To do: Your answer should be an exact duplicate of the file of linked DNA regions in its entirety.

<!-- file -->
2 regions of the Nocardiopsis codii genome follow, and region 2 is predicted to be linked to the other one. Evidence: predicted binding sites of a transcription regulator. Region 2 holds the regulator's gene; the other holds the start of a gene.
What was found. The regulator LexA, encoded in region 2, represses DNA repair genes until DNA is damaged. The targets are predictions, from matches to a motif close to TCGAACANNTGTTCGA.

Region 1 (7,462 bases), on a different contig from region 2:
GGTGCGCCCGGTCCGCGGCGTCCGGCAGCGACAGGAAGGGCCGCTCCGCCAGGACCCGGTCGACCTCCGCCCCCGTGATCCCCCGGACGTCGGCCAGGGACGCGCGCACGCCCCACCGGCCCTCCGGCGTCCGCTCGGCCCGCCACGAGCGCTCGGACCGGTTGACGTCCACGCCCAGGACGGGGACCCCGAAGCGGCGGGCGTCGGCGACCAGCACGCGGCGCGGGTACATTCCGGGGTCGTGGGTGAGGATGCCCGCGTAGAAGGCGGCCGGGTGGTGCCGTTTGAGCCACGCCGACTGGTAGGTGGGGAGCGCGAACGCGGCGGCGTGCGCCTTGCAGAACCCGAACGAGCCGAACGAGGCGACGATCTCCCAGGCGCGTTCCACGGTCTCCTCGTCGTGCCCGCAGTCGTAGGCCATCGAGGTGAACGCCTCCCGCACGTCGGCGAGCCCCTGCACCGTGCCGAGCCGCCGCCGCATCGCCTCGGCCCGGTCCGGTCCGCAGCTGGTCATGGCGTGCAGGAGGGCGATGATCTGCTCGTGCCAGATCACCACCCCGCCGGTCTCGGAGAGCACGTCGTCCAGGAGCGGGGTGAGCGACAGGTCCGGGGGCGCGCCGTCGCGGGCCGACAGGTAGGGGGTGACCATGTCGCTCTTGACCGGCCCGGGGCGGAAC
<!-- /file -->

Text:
2 regions of the Nocardiopsis codii genome follow, and region 2 is predicted to be linked to the other one. Evidence: predicted binding sites of a transcription regulator. Region 2 holds the regulator's gene; the other holds the start of a gene.
What was found. The regulator LexA, encoded in region 2, represses DNA repair genes until DNA is damaged. The targets are predictions, from matches to a motif close to TCGAACANNTGTTCGA.

Region 1 (7,462 bases), on a different contig from region 2:
GGTGCGCCCGGTCCGCGGCGTCCGGCAGCGACAGGAAGGGCCGCTCCGCCAGGACCCGGTCGACCTCCGCCCCCGTGATCCCCCGGACGTCGGCCAGGGACGCGCGCACGCCCCACCGGCCCTCCGGCGTCCGCTCGGCCCGCCACGAGCGCTCGGACCGGTTGACGTCCACGCCCAGGACGGGGACCCCGAAGCGGCGGGCGTCGGCGACCAGCACGCGGCGCGGGTACATTCCGGGGTCGTGGGTGAGGATGCCCGCGTAGAAGGCGGCCGGGTGGTGCCGTTTGAGCCACGCCGACTGGTAGGTGGGGAGCGCGAACGCGGCGGCGTGCGCCTTGCAGAACCCGAACGAGCCGAACGAGGCGACGATCTCCCAGGCGCGTTCCACGGTCTCCTCGTCGTGCCCGCAGTCGTAGGCCATCGAGGTGAACGCCTCCCGCACGTCGGCGAGCCCCTGCACCGTGCCGAGCCGCCGCCGCATCGCCTCGGCCCGGTCCGGTCCGCAGCTGGTCATGGCGTGCAGGAGGGCGATGATCTGCTCGTGCCAGATCACCACCCCGCCGGTCTCGGAGAGCACGTCGTCCAGGAGCGGGGTGAGCGACAGGTCCGGGGGCGCGCCGTCGCGGGCCGACAGGTAGGGGGTGACCATGTCGCTCTTGACCGGCCCGGGGCGGAAC